Some of these shadow banks, such as asset management firms, are offering increased access to credit through long-term lending to the private sector by borrowing from institutional investors and extending retail piece-meal –essentially acting as match-makers. Broker-dealers, via repo-financing or other securities financing transactions (SFTs) where they can extend short-term lending for use of collateral, have done the same.

Other types of shadow banks have bought mortgage servicing rights (MSR), a line of business discarded by banks because of the high capital charges they entail. MSRs carry significant short-term risks in terms of compliance and operational factors such as interruption of servicing or delays in transfer.

In short, shadow banks improve market liquidity through maturity transformation and risk sharing in areas where banks may fail or be unwilling to provide services, acting, to quote Professor Simon Johnson of MIT, as a “spare tire” to the rest of the economy.

Risks 

Yet for all the expansion and the benefits they offer in complementing the traditional banking sector, shadow banks come with their bag of risks – all systemic and pro-cyclical in nature.

Shadow banks suffer from the run risk. Rather similar to the banking industry before deposit insurance coverage, they remain susceptible to bank runs, as happened to money market mutual funds (MMMF) in the recent financial crisis.

In times of stress, opacity and complexity of shadow banks may prompt investors to refrain from providing money or collateral as they flee to quality and transparency. The repercussions of such flight can be exacerbated through various channels of shadow banking (payment systems such as repo financing, for example) to the rest of the financial system – hence, the spill-over risk.

These risks are amplified because shadow banks lack the regulatory constraints that apply to their traditional counterparts. As such, they get away with using relatively vulnerable business models.

In particular, shadow banks do not enjoy coverage under a formal regulatory safety net: they neither benefit from a deposit insurance scheme, nor do they have access to central bank borrowing through the discount window or the assistance of a central bank as lender of last resort.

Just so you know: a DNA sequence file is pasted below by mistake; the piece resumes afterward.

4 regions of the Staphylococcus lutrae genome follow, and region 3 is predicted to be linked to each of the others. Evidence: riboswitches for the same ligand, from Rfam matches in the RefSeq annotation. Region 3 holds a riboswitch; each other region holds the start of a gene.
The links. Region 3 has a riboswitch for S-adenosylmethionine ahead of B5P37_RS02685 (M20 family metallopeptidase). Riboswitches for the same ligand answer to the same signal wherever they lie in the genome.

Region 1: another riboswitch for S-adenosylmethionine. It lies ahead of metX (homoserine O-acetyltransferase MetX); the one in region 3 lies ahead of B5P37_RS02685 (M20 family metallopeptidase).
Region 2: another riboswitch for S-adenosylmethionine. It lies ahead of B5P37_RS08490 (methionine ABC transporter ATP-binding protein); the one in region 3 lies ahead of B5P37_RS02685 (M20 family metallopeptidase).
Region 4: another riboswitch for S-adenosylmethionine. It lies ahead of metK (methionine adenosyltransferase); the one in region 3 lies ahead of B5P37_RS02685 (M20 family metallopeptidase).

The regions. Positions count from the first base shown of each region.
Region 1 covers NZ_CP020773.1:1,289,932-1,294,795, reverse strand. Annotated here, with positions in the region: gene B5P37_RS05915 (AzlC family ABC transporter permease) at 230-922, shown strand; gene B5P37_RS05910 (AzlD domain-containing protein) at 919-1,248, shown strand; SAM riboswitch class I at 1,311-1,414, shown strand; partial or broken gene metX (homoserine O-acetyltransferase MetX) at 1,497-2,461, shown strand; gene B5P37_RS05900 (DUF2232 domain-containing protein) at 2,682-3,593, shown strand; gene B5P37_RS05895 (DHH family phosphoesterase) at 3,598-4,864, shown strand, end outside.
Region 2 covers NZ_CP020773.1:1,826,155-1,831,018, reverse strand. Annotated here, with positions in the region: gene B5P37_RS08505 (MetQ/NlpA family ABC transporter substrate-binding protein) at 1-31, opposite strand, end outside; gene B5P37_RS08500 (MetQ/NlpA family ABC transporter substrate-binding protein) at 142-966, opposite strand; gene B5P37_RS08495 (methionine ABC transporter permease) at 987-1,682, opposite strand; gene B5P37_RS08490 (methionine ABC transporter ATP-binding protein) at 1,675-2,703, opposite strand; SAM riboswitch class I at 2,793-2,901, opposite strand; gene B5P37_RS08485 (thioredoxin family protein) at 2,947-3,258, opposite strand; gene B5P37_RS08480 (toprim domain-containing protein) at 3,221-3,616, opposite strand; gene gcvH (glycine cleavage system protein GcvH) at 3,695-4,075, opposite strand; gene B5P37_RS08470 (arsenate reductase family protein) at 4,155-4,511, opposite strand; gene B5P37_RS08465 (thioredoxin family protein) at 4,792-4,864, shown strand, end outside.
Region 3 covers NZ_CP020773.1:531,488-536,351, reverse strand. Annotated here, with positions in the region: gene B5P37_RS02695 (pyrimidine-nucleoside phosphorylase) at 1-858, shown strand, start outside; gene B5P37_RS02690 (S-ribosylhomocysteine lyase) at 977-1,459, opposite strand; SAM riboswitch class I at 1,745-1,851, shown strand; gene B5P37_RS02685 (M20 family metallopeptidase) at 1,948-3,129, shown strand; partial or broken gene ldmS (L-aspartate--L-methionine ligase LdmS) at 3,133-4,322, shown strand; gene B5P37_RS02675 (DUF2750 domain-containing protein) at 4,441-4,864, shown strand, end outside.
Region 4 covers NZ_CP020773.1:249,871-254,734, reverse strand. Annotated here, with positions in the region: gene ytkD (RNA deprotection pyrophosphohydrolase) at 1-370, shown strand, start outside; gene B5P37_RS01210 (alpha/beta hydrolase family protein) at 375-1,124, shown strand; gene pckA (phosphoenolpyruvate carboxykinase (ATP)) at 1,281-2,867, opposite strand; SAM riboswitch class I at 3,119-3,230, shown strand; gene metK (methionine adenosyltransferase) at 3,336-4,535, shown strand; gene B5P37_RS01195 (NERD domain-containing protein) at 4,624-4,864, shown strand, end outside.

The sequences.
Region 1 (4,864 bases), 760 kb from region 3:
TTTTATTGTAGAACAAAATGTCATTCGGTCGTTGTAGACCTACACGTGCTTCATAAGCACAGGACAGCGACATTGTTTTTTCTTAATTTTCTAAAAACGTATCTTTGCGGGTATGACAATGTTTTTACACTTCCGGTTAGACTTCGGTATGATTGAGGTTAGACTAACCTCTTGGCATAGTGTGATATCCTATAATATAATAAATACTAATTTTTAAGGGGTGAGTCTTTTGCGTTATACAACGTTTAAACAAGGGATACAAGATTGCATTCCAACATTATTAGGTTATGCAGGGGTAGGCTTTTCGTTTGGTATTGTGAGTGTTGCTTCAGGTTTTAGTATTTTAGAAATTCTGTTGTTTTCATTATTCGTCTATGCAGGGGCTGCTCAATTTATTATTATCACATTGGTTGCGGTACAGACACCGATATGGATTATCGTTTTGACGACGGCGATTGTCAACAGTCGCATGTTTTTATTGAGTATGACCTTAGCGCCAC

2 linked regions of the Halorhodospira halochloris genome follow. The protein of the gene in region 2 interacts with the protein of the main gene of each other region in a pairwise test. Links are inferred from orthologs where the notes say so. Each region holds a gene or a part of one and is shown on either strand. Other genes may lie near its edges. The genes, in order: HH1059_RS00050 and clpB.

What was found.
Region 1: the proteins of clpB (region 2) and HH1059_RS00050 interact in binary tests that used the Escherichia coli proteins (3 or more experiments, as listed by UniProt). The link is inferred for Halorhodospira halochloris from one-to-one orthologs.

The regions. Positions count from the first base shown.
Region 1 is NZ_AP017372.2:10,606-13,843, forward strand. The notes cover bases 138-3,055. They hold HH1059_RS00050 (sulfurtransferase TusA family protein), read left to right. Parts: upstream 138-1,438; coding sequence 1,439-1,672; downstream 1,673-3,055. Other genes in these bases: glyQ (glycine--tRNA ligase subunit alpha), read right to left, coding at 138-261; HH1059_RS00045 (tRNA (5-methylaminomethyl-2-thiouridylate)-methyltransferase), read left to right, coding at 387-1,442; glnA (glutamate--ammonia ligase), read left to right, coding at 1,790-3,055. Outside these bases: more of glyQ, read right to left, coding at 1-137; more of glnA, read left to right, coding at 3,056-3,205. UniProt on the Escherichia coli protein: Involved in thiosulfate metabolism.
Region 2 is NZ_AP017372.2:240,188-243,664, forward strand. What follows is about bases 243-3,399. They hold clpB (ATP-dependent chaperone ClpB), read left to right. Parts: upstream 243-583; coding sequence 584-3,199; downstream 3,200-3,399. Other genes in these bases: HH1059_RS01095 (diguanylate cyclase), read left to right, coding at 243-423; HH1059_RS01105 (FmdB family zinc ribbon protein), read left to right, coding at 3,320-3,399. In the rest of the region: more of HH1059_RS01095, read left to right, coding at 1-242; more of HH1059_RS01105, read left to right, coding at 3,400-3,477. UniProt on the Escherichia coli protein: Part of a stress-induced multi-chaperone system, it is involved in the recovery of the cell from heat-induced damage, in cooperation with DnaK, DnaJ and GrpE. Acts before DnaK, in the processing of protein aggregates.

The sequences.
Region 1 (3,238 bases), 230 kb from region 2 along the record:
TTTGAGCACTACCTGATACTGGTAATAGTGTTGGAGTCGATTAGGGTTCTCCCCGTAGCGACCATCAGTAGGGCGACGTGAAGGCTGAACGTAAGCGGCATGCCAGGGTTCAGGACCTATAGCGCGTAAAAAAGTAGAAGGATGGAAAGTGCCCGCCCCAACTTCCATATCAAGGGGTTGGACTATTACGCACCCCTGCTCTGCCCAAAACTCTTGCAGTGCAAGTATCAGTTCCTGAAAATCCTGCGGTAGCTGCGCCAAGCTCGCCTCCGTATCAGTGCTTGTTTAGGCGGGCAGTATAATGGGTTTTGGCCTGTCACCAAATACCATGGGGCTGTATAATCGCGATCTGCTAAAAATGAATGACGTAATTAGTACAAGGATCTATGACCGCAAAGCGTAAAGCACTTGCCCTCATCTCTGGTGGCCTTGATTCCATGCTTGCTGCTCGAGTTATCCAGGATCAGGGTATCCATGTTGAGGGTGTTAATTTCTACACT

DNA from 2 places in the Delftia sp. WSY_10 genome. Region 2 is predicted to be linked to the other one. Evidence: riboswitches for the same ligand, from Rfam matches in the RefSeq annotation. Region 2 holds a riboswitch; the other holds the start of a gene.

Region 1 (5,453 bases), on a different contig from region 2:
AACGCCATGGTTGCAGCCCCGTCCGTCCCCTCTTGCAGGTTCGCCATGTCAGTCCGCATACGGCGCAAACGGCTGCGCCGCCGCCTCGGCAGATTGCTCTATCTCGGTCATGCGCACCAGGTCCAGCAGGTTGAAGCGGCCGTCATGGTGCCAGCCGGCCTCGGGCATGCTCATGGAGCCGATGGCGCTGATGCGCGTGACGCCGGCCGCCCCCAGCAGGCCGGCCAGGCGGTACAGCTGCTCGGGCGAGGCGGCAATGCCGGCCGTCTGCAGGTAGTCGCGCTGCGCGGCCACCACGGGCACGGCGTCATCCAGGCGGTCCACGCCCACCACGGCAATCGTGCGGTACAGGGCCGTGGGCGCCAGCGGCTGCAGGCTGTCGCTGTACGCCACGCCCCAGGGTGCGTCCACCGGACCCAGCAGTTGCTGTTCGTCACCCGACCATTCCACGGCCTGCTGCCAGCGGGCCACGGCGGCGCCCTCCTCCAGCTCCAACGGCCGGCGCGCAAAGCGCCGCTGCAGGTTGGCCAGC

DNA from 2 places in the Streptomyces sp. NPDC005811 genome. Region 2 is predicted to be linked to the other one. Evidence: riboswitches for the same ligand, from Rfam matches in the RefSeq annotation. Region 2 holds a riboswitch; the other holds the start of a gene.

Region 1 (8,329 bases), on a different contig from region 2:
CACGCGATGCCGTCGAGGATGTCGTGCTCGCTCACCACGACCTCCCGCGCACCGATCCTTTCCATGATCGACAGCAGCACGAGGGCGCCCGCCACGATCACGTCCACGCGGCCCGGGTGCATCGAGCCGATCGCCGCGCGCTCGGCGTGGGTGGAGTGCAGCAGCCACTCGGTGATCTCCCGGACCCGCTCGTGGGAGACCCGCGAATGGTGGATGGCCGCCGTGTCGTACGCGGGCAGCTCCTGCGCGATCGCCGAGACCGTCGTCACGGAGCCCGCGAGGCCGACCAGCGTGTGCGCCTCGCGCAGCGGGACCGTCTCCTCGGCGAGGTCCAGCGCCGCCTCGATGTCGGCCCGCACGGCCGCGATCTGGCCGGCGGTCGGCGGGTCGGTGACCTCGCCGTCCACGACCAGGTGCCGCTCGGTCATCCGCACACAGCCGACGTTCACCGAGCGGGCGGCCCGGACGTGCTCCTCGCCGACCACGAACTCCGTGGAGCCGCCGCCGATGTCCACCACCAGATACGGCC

Unrestrained by regulatory stipulations such as capital and liquidity rules and reserve requirements applicable to traditional banks, certain types of shadow banks are also prone to take on more leverage through their use of uninsured debt or heavy use of collateral – through rehypothecation — in funding their loans.

The high level of credit intermediation (multi-step unsecured financing chains) intrinsic to the functioning of shadow banks may increase the aggregate systemic risk to the financial system in three ways. Firstly, the likelihood that a party in the intermediation chain may be negligent in carrying its due diligence is increased as the risk can be transferred to the next one in the chain. Secondly, the models that are used may fail to assess correctly the market value of the collateral and margins assigned. Lastly, margin calls and demands for more collateral usually come at a downturn – and amplify the systemic risk.

Problems with measurement 

It is difficult to quantify the absolute size of the shadow banking sector – its contribution to the real lending to the economy — mainly for number of reasons.

First, there is the problem of definition. There are various interpretations – and disagreements — over categorizations of institutions among various regulators and jurisdictions.

Second, double-counting can occur due to the complex chain of credit intermediation involved, and difficulty in obtaining data. Unlike banks, where linkages between borrowers and savers are easily traceable, the financial plumbing involving shadow banks can include various other parties such as dealer counterparties in the tri-party repo market, clearinghouses, and custodians.

A related problem is the broad aggregation of various types of non-money market funds into the category of “other” for classification and data reporting purposes.

Regulatory response 

U.S. regulators have taken measures to contain certain areas of the shadow banking sector.

SPVs / securitization 

Accounting rules developed since the financial crisis now make it much harder for banks to utilize SPVs to park suspect assets. Specifically, the rule FIN 46 requires consolidation of assets and liabilities of an entity with its parent company – therefore forcing it to hold additional capital — if it is established that this parent company has a controlling financial interest beyond simple equity ownership and voting rights.